When the delivery compositions of the present invention are administered to a targeted tissue site the relatively high pH typically encountered in physiological fluids initiates the erosion of the microparticulate or microcapsular polymer matrix. In the preferred embodiments of the present invention the polymeric matrix erodes through hydrolysis rather than deprotonation. This results in a slow exposure of the incorporated drug loaded ion exchange resin particles rather than a spontaneous dissolution of the polymer matrix over a relative short period of time. As a result, the pharmaceutical compounds bound to the incorporated ion exchange resin particles are released from the resin through exchange with the salt ions present in the surrounding physiological fluids in a gradual manner rather than spontaneously dumping an inappropriately large dosage. As those skilled in the art will appreciate, the unique ability of the delivery compositions of the present invention to lock pharmaceutical compounds inside ion exchange resin particles by coating the particles with an erodible polymer makes the delivery compositions particularly well suited for administering hydrophilic, water soluble or water reactive compounds. For the first time, these pharmaceutical compounds can be formulated into an aqueous suspension having a practical shelf life and desirable delivery characteristics without modifying the solubility of the pharmaceutical compounds themselves.
The polymeric matrix of the microparticulates or microcapsules is preferably formed from one or more erodible bioadhesive compounds. Once delivered to the target site the bioadhesive microparticulates or microcapsules will adhere to the tissue being treated and resist being swept from the target site by fluid turnover. This increases the drug delivery duration and residence time without significantly increasing the overall solution viscosity. Thus, bioadhesive delivery compositions produced in accordance with the teachings of the present invention are particularly well suited for administering pharmaceutical or diagnostic compounds through injection or as drops.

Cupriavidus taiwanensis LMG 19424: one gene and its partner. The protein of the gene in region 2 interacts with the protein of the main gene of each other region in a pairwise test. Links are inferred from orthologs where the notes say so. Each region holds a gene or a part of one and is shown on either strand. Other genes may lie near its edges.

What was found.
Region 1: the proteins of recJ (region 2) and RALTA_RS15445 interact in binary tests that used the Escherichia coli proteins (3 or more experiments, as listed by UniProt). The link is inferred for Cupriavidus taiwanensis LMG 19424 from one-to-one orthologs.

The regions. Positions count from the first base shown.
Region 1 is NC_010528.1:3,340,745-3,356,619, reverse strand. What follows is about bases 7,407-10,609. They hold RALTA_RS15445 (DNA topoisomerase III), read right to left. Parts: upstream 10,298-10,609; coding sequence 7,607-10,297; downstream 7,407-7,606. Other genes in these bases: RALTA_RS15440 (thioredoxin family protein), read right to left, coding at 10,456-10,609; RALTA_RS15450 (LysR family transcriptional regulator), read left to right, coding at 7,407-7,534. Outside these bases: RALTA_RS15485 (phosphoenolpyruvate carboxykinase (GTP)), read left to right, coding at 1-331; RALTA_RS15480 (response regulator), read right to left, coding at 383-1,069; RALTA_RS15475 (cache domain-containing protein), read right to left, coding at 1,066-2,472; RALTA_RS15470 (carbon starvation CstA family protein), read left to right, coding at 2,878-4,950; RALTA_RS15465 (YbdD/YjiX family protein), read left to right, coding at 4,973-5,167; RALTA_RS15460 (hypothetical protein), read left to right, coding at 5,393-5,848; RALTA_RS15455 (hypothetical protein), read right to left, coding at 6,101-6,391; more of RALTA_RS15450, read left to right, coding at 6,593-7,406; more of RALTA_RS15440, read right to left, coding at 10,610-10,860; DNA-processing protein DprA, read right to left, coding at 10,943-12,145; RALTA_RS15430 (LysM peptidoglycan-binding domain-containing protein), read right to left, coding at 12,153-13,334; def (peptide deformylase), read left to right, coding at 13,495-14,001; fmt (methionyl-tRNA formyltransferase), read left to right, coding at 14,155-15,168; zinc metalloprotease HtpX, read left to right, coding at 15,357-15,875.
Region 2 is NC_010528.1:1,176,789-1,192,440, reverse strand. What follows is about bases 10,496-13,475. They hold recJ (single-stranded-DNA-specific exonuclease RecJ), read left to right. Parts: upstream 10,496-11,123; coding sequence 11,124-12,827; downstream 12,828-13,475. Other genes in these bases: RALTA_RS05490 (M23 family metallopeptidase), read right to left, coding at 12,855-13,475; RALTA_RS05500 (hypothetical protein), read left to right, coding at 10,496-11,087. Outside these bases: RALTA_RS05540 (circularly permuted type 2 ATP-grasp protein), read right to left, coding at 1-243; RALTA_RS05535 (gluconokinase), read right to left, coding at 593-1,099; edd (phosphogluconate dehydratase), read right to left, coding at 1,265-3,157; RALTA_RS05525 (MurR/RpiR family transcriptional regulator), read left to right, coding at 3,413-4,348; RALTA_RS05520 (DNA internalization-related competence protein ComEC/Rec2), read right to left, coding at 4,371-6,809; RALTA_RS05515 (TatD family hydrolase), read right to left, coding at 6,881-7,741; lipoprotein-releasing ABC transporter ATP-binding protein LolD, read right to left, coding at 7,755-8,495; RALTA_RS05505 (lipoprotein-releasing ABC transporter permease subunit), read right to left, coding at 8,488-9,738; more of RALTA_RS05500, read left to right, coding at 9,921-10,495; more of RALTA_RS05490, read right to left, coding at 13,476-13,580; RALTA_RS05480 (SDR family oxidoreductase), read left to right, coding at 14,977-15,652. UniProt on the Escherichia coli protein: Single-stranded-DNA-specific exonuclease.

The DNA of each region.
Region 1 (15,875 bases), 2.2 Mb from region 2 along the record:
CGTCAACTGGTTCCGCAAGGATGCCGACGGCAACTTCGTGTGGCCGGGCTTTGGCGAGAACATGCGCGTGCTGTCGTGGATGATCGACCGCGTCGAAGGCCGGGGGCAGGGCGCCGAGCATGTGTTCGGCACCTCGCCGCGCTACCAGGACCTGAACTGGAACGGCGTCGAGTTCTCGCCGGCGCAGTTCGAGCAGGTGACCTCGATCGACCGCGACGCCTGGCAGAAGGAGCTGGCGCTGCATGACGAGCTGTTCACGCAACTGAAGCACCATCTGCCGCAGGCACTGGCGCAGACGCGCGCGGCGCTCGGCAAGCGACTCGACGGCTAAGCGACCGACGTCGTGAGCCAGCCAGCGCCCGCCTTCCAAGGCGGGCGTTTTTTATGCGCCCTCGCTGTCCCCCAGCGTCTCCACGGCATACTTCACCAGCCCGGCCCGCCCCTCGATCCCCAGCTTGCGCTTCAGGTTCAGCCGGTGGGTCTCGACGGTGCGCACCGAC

Further objects, features and advantages of the sustained release pharmaceutical compound delivery compositions of the present invention, as well as a better understanding thereof, will be afford to those skilled in the art from a consideration of the following detailed explanation of preferred exemplary embodiments thereof.
The sustained release pharmaceutical compound delivery compositions of the present invention are intended for use in delivering pharmaceutical compounds to biological tissues and physiological systems, particularly those characterized by fluid turnover or drainage. Exemplary target sites include the conjunctival surface of the eye, the nasal mucosa, oral and anal cavities, uro-genital track, vagina and similar physiological environments.
In addition to effectively delivering and maintaining an appropriate dosage of therapeutic or diagnostic pharmaceutical compounds to the targeted tissue, the delivery compositions of the present invention are also configured to address a more practical problem--long-term storage stability and a practical shelf life for multidose drug delivery formulations.
The delivery compounds of the present invention are liquid suspensions which are well suited for administration through injection or as dropable liquids or liquid sprays. In the past, such liquid suspensions of pharmaceutical compounds exhibited an undesirable degree of instability. This instability required the use of exotic solvents or two component formulations which were mixed immediately prior to administration to prevent premature leaching of the pharmaceutical compounds into solution or inactivation of the pharmaceutical compounds through interaction with solvent molecules.